Pecorino di Fossa is a favorite cheese of Italian chefs because of its unique and assertive flavor, a result of an equally unique aging process steeped in local tradition.

This special, loaf-shaped sheep’s milk cheese originates in Emilia Romagna, where it has historically been made in the hills surrounding Sogliano al Rubicone, an area that includes the neighboring hills in Marche, just over the regional border. In both regions the cheese is traditionally grated over pasta, or enjoyed as a table cheese with local honey, fruit, and cured meats. Golden in color and rich in mouthfeel and flavor, it is a terrific partner for the local truffles that are unearthed during the same time of year.

Fosse are subterranean holes that occur naturally in the landscape of this area, and they are the source of Pecorino di Fossa’s complex flavor and aroma. Traditionally, these cheeses are made in early August, in order to be ready for their hibernation underground by August 16th, when the fosse are ceremonially uncovered. Skilled artisans painstakingly prepare the fosse by burning straw inside the holes to reduce the humidity. The holes are then carefully lined with more straw. The weeks-old cheeses, still in their infancy and wrapped in protective cloth sacks, are laid on specially constructed wooden circles supported by reeds that keep them a specific height from the straw lining. More reeds go on top, and then the holes are filled in with sand, pebbles, and cement to mark their location.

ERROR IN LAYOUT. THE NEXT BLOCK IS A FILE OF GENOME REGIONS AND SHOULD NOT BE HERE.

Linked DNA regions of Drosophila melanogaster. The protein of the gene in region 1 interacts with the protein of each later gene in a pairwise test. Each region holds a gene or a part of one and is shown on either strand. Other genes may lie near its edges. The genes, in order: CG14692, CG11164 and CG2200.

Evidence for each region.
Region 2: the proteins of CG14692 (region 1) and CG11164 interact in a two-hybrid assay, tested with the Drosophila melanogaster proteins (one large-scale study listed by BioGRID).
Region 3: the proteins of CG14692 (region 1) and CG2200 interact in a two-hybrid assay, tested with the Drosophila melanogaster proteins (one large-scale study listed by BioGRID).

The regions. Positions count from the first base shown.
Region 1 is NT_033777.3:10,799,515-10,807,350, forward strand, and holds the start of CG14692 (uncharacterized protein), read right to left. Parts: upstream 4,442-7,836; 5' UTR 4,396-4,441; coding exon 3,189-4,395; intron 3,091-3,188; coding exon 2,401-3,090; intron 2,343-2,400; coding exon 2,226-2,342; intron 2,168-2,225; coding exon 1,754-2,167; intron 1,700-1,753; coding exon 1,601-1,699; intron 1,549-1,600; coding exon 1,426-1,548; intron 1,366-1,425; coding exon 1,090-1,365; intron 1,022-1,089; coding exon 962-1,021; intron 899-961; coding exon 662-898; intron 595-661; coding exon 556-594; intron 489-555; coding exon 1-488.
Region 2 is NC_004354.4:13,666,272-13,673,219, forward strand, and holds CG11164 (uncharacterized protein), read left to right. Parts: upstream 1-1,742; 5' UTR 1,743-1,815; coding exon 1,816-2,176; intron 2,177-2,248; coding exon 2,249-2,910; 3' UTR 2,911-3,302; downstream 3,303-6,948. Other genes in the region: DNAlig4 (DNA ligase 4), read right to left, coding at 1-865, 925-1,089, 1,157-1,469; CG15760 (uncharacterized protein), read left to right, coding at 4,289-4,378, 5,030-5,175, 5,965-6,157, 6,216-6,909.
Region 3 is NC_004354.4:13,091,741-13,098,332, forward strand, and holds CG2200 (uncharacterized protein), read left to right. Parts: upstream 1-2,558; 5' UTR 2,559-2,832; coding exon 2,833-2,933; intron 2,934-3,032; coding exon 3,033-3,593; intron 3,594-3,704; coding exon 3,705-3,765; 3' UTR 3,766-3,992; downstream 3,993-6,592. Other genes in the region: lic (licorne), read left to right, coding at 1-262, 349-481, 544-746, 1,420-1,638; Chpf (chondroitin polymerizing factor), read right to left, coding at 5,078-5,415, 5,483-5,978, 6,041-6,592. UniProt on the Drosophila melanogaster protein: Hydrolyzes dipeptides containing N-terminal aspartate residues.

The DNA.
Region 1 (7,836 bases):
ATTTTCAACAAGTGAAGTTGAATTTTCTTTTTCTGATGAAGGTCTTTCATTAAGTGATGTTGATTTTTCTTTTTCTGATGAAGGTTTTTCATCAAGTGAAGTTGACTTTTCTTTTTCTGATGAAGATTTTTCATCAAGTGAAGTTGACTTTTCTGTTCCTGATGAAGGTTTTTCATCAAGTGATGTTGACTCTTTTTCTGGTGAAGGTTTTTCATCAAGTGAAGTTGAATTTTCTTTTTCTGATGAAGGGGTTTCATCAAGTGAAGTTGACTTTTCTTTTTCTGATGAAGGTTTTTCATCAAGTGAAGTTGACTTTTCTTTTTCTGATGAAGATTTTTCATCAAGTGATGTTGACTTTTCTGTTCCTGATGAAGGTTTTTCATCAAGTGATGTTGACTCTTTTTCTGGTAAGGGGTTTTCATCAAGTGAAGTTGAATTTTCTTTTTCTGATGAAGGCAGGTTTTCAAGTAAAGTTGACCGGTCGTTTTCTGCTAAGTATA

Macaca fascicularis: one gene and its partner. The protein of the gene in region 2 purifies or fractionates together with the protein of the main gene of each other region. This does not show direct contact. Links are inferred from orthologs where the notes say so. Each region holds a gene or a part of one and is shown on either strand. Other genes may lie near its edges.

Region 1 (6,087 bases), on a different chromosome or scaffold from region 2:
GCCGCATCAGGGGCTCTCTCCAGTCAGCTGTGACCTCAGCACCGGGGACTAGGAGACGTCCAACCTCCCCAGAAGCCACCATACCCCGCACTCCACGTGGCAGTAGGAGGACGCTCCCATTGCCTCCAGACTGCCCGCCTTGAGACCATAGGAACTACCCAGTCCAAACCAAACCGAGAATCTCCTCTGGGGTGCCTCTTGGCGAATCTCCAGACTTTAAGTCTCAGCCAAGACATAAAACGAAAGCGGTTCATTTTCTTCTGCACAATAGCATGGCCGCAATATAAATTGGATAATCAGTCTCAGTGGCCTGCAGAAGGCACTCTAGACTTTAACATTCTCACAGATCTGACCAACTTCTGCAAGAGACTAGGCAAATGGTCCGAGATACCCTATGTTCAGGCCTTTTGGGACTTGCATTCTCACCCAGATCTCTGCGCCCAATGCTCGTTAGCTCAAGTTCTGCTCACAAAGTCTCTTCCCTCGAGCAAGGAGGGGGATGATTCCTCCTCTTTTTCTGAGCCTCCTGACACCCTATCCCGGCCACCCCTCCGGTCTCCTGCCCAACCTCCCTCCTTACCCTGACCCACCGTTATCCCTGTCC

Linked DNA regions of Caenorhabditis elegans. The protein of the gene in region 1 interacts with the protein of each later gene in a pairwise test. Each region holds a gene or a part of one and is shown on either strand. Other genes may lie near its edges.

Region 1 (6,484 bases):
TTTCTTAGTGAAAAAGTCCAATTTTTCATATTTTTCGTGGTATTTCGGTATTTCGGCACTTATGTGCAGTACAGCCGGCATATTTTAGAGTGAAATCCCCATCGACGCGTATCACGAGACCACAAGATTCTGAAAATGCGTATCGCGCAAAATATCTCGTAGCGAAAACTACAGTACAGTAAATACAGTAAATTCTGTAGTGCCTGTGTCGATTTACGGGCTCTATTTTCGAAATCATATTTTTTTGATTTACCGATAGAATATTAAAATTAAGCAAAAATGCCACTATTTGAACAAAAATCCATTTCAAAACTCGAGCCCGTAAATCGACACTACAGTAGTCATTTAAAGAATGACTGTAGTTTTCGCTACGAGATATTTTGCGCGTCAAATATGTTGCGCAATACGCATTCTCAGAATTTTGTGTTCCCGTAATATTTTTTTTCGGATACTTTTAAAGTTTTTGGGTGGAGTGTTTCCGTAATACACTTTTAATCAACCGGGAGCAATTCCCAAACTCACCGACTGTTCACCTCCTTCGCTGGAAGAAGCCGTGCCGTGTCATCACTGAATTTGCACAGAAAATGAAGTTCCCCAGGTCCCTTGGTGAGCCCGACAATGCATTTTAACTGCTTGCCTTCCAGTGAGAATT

For the next 3 months or so, the cheeses age in their underground nests, enjoying a constant temperature and humidity level that allows them to develop the unique flavor profile of Pecorino di Fossa. As the aging process continues, the cheese takes on a golden hue and a crumbly texture. The flavor becomes big, slightly musty, and sharp, with a finish of soil and straw.

Pecorino di Fossa, sometimes also simply called Formaggio di Fossa, is traditionally aged until the feast day of St. Catherine of Alexandria, when it is unearthed admist much celebration and fanfare. This specific and unique process makes this a highly seasonal cheese, usually only available for a few months after it is unearthed. I would be very skeptical of any Pecorino di Fossa offered for sale in June, but from Christmas through the New Year is an ideal time to enjoy it, as it continues to ripen and intensify in its little cheesecloth sack.

You can capture your own taste of Pecorino di Fossa at DiPalo Dairy, on the corner of Grand and Mott Street in Little Italy, or at Formaggio Essex in the Essex Street Market, located on Essex Street between Delancey and Rivington Streets.